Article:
Posted by: atowhee | August 11, 2017

BUGS BOUNTIFUL, STOICAL OAKS

AUG. 11
There are plenty of bugs in every possible natural niche right now. So for bug eaters (that would be insects and spiders, not the true “bugs” of entomology) this is a season of plenty. Today at Yamhill Sewer Ponds there were two swallow species, three shorebird species, wood-pewee, swift and woodpecker—all favor the heady flavors of the arthropods. The pewee:pewe fence
The shorebirds: Spotted Sandpiper with spots, Greater Yellowlegs with yellow legs:SS-YAMSS-YAM2TWO SHORETWO SHORE2
Some of the other Yamhill birds today:BE-YAMHEagle above, Lesser Goldfinch below.LEGO-YAMRAVN-YAMHRaven above, Robin on fence.ROB WIRE
The oaks this time of year are solid, stolid, stout and redoubtable. Drought, pshaw. Heat, yeah, so? Other plants are dropping leaves, wilting in dry and hot, some even changing leaf color. Oaks are so stoical. Over 300 true oak species found across the temperate parts of the planet and even in high elevations in tropics…but not in Australia or New Zealand. Acorns don’t travel well across salt water. Acorns are planted by jays and their relatives, squirrels and their relatives, and we know from little acorns, mighty…
Did you know that oak root systems are often three times larger (or even more) than the spread of the tree above ground? Did you know that many oak groves are small family groups? Several large trunks can come up from a single root network. Even when a trunk is cut down, the underground roots will live on, connected through root fibers to other trees that still have their limbs and leaves. Thus the decapitated oak lives on, contributing soil nutrients and water. It is repaid with products of photosynthesis from those trunks with their above ground factories in tact. Oaks don’t form a forest, they form a community.STOIC OAKSTOIC2IMG_3521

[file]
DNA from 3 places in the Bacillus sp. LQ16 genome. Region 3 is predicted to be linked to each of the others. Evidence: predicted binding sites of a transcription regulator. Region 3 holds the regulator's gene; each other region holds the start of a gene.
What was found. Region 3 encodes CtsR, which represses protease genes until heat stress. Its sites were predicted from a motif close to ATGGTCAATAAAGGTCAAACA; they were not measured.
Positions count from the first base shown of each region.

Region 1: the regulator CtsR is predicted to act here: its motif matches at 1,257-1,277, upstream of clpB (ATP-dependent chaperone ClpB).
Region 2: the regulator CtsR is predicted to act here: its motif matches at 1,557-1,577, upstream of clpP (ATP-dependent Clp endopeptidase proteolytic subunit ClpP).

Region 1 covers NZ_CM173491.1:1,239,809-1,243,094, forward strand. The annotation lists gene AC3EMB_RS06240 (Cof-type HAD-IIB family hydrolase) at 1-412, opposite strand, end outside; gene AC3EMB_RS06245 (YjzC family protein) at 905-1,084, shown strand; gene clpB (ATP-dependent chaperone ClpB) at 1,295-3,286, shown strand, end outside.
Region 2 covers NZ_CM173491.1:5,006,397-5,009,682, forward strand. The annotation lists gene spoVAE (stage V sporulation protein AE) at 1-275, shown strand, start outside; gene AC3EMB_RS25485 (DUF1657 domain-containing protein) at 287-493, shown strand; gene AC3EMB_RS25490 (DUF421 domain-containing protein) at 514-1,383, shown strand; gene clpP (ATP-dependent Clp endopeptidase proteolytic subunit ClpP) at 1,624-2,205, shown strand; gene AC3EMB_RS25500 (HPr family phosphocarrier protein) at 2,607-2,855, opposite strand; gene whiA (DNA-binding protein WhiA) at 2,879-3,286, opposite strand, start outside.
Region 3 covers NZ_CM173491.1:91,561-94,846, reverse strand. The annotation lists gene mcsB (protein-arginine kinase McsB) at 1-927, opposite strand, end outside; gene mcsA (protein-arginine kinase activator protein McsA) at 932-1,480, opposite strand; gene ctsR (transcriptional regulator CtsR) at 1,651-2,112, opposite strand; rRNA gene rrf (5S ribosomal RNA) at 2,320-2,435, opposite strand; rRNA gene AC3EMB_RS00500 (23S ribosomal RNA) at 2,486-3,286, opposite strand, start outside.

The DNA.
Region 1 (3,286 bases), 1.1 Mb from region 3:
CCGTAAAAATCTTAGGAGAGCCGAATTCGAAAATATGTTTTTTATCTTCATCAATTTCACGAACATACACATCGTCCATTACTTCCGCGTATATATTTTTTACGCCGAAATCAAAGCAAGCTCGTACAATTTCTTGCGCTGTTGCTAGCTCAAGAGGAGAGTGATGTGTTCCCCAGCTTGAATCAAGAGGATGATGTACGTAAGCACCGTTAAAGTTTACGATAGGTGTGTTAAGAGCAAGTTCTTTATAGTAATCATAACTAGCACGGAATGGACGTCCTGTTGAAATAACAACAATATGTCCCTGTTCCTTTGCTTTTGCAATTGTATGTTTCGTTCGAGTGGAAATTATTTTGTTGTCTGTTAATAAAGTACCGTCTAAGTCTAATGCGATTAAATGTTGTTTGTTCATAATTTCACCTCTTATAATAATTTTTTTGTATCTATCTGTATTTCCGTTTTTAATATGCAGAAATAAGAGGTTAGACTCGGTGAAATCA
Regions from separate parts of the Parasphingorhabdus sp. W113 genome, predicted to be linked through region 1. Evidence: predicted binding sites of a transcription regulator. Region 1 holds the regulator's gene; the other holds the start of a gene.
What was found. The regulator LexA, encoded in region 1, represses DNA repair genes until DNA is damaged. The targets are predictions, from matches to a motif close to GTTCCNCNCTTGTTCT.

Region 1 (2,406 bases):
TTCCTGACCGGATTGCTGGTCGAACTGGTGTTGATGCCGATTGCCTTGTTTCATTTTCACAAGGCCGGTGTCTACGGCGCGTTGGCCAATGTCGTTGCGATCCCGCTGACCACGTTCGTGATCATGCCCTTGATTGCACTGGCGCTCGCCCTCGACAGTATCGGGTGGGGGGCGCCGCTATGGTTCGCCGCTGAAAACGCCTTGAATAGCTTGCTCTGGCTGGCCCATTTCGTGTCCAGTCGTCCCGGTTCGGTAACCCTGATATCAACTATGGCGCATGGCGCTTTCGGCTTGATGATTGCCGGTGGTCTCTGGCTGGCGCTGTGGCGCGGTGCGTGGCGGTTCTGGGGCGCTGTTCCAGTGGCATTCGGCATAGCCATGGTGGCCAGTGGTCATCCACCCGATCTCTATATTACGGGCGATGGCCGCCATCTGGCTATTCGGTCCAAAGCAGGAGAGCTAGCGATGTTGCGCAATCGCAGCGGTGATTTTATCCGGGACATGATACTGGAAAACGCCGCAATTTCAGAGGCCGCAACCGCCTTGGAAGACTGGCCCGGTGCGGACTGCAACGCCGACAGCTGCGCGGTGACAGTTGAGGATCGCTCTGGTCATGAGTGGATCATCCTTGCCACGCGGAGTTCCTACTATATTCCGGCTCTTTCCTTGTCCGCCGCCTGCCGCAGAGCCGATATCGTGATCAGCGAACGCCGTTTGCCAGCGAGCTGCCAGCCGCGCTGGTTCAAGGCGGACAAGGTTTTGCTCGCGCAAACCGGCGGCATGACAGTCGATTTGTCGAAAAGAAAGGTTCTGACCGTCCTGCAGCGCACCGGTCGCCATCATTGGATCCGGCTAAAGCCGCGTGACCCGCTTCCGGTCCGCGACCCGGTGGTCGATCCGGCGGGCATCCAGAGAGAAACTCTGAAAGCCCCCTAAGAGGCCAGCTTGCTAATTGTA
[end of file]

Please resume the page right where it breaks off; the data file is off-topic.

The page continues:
Here are two finches on our garden feeder: American Gold, House:2FINCH2FINCH2
NUTHATCH YOGA ON OUR DAWN REDWOOD’S TRUNKIMG_3442IMG_3444IMG_3449IMG_3467
THE EVER HUNGRY NEIGHBORIMG_3614

Yamhill Sewage Ponds (restricted access), Yamhill, Oregon, US
Aug 11, 2017 10:10 AM – 10:55 AM. 22 species

Mallard (Northern) (Anas platyrhynchos platyrhynchos/conboschas) X
Turkey Vulture (Cathartes aura) 3
Bald Eagle (Haliaeetus leucocephalus) 1
Red-tailed Hawk (Buteo jamaicensis) 1
Least Sandpiper (Calidris minutilla) 12
Spotted Sandpiper (Actitis macularius) 6
Greater Yellowlegs (Tringa melanoleuca) 1
Ring-billed Gull (Larus delawarensis) 1
Eurasian Collared-Dove (Streptopelia decaocto) X
Vaux’s Swift (Chaetura vauxi) 1
Downy Woodpecker (Pacific) (Picoides pubescens gairdnerii/turati) 1
Western Wood-Pewee (Contopus sordidulus) 1
California Scrub-Jay (Aphelocoma californica) 4
Common Raven (Corvus corax) 2 first of season at this location
Violet-green Swallow (Tachycineta thalassina) 25
Cliff Swallow (Petrochelidon pyrrhonota) 12
American Robin (Turdus migratorius) 14
European Starling (Sturnus vulgaris) X
Cedar Waxwing (Bombycilla cedrorum) 1
Song Sparrow (Melospiza melodia) 2
Brewer’s Blackbird (Euphagus cyanocephalus) 1
Lesser Goldfinch (Spinus psaltria) 7

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